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How does trading work?

Lesson 2 of 6

Other market participants

There are some market participants who you're unlikely to deal with directly, but still have a major influence on the markets and asset prices.

Market makers

Suppose you want to buy a particular financial instrument, but nobody is selling.

Fortunately this situation is unusual: there's generally a party who'll take the other side of your trade, and it's often a market maker - otherwise known as a liquidity provider.

Market makers help keep the markets moving smoothly.

A market maker is a firm or individual that holds an inventory of a particular security and quotes continuous prices to buyers and sellers.

So if you place an order that goes through a market maker, it either deals from its own holding or seeks another party's order to offset yours. This happens electronically, almost instantaneously.

Most market makers operate within exchanges, so your broker will transact with them on your behalf. The only market makers you're likely to deal with directly are forex trading firms, which offer clients the facility to buy or sell currencies OTC.

Institutional traders

Institutional investors or traders are organisations that deal in the financial markets, generally on a much larger scale than retail traders. As a retail trader, you may have little contact with these institutions, but it's useful to be aware of their activities.

Institutional traders manage pools of money on behalf of individual investors, and this means they sometimes make trades of a magnitude such that they influence market price movements, particularly in shares.

Institutional traders include:

  • Banks
  • Life assurance companies
  • Pension funds
  • Mutual funds
  • Hedge funds

The large size of these institutional traders' positions means that they can sometimes receive benefits such as reduced commission rates.

Did you know?

Typically institutions have a high level of trading expertise - but just occasionally this isn't the case.
In the 1990s, UK institutional investor Barings Bank employed the now infamous Nick Leeson as one of its traders in Singapore. Leeson amassed losses totalling £827 million through unauthorised speculation on the Japanese markets. He successfully concealed his fraud until the Kobe earthquake caused Asian markets to crash, and with them Leeson's trades. When his losses were revealed, they resulted in the bank's collapse.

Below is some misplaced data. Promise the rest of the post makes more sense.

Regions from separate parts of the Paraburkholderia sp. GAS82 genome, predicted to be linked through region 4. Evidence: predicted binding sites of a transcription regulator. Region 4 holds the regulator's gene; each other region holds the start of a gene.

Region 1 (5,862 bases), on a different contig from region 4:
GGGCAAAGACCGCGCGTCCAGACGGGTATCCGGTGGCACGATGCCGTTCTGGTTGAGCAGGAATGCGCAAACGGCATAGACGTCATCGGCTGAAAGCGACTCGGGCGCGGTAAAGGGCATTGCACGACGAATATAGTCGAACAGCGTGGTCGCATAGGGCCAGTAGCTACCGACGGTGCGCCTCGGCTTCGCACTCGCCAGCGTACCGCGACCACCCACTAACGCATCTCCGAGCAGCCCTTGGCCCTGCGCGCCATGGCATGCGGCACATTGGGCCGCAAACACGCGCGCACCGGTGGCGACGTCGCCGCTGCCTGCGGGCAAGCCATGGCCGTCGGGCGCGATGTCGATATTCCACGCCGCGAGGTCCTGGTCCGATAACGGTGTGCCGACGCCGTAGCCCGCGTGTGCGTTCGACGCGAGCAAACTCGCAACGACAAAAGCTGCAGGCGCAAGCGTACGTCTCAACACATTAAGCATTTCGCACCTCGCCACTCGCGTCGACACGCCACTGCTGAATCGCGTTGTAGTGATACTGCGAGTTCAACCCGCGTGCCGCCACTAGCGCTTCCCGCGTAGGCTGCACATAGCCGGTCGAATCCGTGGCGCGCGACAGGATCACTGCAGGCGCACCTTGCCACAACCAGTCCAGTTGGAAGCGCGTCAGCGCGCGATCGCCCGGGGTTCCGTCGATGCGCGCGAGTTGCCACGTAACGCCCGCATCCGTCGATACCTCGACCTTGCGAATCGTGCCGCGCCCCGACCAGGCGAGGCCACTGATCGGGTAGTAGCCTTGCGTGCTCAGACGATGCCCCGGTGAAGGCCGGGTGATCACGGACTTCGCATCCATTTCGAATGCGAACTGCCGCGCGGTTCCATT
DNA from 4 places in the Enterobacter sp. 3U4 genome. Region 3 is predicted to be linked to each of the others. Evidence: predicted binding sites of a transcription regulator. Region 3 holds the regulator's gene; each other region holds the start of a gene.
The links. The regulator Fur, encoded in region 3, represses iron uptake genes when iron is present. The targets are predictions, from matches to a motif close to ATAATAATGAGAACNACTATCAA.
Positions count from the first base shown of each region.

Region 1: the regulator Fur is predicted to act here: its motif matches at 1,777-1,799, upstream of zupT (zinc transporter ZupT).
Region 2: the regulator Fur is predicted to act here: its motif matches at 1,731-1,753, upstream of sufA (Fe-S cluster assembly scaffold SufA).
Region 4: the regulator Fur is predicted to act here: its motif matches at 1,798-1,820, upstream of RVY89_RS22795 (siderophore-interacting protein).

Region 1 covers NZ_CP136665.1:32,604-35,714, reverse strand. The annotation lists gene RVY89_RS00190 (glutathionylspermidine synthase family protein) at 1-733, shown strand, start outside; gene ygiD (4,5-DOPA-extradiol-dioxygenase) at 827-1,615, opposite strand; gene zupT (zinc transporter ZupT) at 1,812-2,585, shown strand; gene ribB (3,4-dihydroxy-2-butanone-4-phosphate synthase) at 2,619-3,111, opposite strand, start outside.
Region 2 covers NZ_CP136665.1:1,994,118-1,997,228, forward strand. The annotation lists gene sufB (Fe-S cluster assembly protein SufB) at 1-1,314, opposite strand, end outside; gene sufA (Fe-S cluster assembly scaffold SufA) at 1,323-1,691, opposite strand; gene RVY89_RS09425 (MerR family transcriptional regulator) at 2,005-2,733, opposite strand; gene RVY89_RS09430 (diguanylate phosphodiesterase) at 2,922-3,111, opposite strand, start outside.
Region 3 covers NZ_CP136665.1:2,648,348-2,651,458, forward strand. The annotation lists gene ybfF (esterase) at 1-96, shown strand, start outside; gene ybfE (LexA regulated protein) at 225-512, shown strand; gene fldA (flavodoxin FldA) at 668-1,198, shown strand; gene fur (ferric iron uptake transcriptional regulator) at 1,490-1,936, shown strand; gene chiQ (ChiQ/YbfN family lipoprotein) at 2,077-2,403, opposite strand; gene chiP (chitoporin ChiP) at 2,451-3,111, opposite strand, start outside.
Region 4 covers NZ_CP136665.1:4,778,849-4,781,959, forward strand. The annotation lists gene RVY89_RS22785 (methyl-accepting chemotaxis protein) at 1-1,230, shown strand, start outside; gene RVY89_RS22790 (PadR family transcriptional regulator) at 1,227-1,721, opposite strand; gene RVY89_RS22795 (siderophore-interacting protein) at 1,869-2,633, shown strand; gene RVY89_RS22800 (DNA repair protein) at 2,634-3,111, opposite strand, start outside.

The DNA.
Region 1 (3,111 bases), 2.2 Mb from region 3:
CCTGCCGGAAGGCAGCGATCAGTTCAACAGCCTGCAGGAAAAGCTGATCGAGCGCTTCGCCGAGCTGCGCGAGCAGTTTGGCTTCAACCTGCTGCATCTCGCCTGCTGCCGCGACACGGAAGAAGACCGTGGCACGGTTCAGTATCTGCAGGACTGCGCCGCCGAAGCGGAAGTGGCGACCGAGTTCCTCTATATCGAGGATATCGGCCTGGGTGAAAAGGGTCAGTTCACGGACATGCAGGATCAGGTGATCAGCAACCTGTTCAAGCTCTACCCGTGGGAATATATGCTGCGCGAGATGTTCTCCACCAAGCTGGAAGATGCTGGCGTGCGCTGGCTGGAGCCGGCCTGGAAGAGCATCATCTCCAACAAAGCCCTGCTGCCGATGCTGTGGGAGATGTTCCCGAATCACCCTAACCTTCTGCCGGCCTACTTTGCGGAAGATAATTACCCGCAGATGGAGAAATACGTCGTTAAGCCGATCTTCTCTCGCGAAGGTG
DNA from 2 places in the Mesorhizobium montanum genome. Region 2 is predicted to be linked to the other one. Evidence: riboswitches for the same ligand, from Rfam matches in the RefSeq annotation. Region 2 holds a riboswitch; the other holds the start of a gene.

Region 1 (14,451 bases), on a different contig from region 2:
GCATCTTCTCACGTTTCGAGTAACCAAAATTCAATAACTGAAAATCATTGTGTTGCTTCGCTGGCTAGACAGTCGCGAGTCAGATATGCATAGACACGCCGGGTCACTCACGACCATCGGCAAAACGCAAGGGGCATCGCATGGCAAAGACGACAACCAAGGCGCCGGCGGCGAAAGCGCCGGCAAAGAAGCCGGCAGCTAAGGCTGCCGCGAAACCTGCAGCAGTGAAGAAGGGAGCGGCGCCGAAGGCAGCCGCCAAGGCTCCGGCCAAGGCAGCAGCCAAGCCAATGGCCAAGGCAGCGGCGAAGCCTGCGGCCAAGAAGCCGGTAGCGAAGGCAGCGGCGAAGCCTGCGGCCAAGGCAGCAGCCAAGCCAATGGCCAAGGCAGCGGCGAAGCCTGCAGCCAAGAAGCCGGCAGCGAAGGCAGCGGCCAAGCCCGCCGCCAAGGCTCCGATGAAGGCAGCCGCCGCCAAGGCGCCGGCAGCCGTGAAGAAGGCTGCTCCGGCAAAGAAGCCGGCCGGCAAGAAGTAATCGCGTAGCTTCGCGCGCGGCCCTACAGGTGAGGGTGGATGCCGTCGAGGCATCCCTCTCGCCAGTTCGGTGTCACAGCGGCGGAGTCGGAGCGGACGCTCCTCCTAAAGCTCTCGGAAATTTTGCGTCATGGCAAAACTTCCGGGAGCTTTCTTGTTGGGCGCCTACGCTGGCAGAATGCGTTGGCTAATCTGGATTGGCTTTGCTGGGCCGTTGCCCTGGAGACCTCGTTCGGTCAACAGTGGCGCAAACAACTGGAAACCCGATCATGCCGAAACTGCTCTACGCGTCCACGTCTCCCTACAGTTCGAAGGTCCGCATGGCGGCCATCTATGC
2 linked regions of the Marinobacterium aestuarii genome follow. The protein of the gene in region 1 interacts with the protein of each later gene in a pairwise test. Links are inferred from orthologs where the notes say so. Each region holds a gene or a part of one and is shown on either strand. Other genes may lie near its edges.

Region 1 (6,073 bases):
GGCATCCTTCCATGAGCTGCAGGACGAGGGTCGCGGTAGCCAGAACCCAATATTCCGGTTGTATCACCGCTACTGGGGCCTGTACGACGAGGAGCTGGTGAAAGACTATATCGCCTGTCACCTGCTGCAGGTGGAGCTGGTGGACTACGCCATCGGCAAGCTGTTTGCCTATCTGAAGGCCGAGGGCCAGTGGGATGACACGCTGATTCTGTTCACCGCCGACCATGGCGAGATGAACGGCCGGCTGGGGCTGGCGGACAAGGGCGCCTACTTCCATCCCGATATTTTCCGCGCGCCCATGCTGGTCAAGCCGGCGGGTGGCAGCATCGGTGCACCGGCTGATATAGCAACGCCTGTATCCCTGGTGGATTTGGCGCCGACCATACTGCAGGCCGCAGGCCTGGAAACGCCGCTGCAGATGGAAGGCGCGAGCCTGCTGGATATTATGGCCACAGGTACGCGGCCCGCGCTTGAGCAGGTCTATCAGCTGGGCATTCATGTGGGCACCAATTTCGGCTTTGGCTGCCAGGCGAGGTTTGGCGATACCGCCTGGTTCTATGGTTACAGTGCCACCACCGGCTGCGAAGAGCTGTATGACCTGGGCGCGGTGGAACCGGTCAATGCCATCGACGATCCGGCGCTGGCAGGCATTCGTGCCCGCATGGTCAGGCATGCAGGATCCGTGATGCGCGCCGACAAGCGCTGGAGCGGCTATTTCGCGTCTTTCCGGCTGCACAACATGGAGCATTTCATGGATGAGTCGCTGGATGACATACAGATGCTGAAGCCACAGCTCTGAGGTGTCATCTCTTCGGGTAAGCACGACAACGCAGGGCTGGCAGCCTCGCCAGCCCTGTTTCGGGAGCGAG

High-frequency trading

The development of ever-more-sophisticated technology has given birth to a specialised kind of institutional trading: high-frequency trading (HFT).

HFT uses computers to automatically apply trading strategies and algorithms, finding and exploiting patterns, trends and tiny fluctuations in the market. Instead of employing teams of analysts and traders, an HFT firm relies on technology that can make multiple trading decisions in a fraction of the time it takes a human brain.

This means HFT firms can open and close positions in the space of seconds, milliseconds, or even microseconds. They make these ultra-short-term trades in immense volumes, often aiming to capture just a tiny profit on each one.

HFT traders are the polar opposite of the traditional long-term investor, as they never accumulate portfolios or hold positions overnight. Their bread and butter is momentary market changes, rather than steady growth.

HFT firms are so far removed from the world of retail traders that their activities have little significance for you. HFT is occasionally thought to contribute to general market volatility, and HFT firms can also benefit the market by acting as liquidity providers, but neither of these things will affect your trading decisions.

Lesson summary

  • A market maker provides liquidity by holding an inventory of a particular security and quoting continuous prices to buyers and sellers
  • Institutional traders manage large pools of money and trade the financial markets on behalf of individual investors
  • High-frequency trading (HFT) uses technology to apply algorithms, placing vast volumes of ultra-short-term trades and capitalising on brief market fluctuations
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